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As Cambodia Election Impasse Continues, Opposition Plans Rally

  • Robert ​Carmichael
  • VOA

Sam Rainsy, president of the Cambodia National Rescue Party (CNRP), addressing reporters at party headquarters, Phnom Penh, July 29, 2013.

Sam Rainsy, president of the Cambodia National Rescue Party (CNRP), addressing reporters at party headquarters, Phnom Penh, July 29, 2013.

Cambodia’s election remains mired in controversy, with both the ruling party and the opposition declaring victory in the July 28 ballot. The leader of Cambodia’s opposition, Sam Rainsy, said Thursday that a committee to investigate alleged electoral irregularities remains the only acceptable solution to the ongoing political stalemate.

Sam Rainsy told VOA Thursday that a working group established by parliamentarians from the ruling party and the opposition to discuss forming an investigating committee appears to have fallen short of an agreement.

But he said the process had proved useful.

“It’s part of the protocol - right, it’s just to show that we have tried, successively, at different levels. At the end, the top leaders must talk directly. It has been useful in preparing for dialogue at the top level,” he said.

Both the ruling Cambodian People's Party, or CPP, and Rainsy’s Cambodia National Rescue Party, or CNRP, claim they won the election. The opposition says nationwide vote rigging swayed the outcome.

Rainsy stressed that the opposition would not compromise on its demand for a transparent investigation, and said the “full truth” must be exposed. Should that show that the ruling party had indeed won, Rainsy pledged that the opposition would accept it.

“We commit in advance. But on the other hand - the CPP must make the same commitment. If that after checking with witnesses - after checking that the figures were wrong - and it is actually the CNRP who won, they must accept this result as the real and the final result,” he said.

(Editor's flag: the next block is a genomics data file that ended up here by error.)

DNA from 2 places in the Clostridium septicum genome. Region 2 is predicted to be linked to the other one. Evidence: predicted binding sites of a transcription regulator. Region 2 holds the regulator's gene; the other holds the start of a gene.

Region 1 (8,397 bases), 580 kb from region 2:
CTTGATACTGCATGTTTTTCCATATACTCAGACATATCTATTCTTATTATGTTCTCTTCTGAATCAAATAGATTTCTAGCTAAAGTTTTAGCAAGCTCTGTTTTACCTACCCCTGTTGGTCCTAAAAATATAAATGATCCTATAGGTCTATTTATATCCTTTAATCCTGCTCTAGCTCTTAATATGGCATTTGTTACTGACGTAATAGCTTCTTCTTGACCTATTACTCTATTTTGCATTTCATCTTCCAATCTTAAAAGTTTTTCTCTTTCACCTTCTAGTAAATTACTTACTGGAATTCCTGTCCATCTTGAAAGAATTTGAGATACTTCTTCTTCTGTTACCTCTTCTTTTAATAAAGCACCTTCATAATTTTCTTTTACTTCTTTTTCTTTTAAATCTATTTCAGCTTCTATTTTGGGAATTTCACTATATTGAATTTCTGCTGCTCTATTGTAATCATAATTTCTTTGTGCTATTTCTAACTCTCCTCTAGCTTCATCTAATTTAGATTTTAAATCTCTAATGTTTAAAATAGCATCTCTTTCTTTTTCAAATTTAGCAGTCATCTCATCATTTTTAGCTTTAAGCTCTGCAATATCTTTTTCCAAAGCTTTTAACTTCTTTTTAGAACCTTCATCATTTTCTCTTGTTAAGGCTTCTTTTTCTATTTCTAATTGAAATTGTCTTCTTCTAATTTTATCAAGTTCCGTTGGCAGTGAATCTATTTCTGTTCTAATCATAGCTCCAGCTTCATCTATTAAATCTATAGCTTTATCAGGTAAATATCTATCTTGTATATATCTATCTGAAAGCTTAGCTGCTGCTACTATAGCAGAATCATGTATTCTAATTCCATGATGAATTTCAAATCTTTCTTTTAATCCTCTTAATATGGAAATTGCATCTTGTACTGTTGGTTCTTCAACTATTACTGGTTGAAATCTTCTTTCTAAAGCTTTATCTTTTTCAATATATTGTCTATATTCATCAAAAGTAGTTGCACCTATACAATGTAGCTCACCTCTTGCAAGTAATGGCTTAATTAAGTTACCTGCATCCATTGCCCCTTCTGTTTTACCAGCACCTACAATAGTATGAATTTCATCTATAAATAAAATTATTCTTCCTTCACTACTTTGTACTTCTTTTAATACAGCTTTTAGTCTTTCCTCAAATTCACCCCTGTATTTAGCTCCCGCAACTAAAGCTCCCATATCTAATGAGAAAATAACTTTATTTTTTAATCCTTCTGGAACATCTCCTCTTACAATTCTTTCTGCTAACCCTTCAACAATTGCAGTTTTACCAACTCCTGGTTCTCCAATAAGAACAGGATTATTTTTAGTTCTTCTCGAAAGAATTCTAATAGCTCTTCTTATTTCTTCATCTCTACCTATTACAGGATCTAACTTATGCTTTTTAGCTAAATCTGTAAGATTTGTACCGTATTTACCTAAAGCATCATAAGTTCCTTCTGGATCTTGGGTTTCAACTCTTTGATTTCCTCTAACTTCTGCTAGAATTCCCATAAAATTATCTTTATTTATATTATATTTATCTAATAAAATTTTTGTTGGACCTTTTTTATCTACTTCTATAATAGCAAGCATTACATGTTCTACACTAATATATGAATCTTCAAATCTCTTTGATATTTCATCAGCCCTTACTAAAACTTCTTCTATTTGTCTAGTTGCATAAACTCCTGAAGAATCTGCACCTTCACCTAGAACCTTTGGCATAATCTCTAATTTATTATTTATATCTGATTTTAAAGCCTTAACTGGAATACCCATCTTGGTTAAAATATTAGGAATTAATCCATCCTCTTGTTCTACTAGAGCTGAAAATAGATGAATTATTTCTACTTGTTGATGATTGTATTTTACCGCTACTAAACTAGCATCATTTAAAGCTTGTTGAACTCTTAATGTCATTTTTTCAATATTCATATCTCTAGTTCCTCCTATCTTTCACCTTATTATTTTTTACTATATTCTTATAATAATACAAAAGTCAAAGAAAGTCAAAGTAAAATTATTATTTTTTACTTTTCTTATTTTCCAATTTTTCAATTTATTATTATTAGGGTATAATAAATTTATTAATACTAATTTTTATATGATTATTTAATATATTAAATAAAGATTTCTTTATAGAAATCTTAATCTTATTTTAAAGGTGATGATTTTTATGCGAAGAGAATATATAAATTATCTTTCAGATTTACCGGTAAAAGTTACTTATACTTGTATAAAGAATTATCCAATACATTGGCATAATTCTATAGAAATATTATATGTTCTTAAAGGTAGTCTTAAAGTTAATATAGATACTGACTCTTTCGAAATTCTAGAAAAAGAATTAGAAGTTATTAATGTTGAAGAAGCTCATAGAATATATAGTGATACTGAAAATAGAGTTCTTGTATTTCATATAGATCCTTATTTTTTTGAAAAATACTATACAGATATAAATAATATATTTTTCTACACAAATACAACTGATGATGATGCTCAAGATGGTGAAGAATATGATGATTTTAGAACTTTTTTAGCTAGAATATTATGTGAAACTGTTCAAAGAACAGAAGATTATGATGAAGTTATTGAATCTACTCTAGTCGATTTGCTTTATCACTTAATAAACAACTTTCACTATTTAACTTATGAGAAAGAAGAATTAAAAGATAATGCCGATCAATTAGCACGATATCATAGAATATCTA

Last week the National Election Committee, or NEC, - the body that oversees elections - said preliminary results showed the ruling CPP had won a majority of seats in the 123-member parliament.

In recent days the NEC finished investigating complaints, and rejected all of the opposition’s submissions. The opposition said that was no surprise, given the NEC’s close ties to the ruling party.

The opposition’s complaints are now with the Constitutional Court - the country’s highest judicial body. Most of its appointees are connected to the ruling party.

Rainsy held out little hope the Court will be able to resolve issues to the opposition’s satisfaction. The opposition has pressed for an independent group to examine election irregularities.

Rainsy also insisted that a large peaceful rally planned for Monday was not to protest the election results, but to explain to its supporters what it has been doing, and to hear from its supporters what actions they would like it to take.

Ahead of that rally, Rainsy said he and deputy party leader Kem Sokha will also travel to other parts of the country.

“The purpose is to remain in touch with the voters, because we are accountable to the voters," he said. "Voters have voted in unprecedented numbers for us - they want to know: What are you going to do with our votes? Are you going to sell our votes to the CPP? Or you are going to defend the ideas that were contained, the hopes that were contained?”

Meantime residents in Phnom Penh have told local media that the authorities have forced them to sign statements saying they support the provisional election result and promising not to join any protests.

Government officials told the Phnom Penh Post newspaper that thousands of people had signed the statements, but claimed they had done so voluntarily.

Cambodian rights groups and election monitors have condemned it as intimidation and said compelling people to sign was incompatible with free and fair elections.

In recent weeks the government has dispatched troops and armored vehicles to the capital, ostensibly to keep order in the event of post-election violence.

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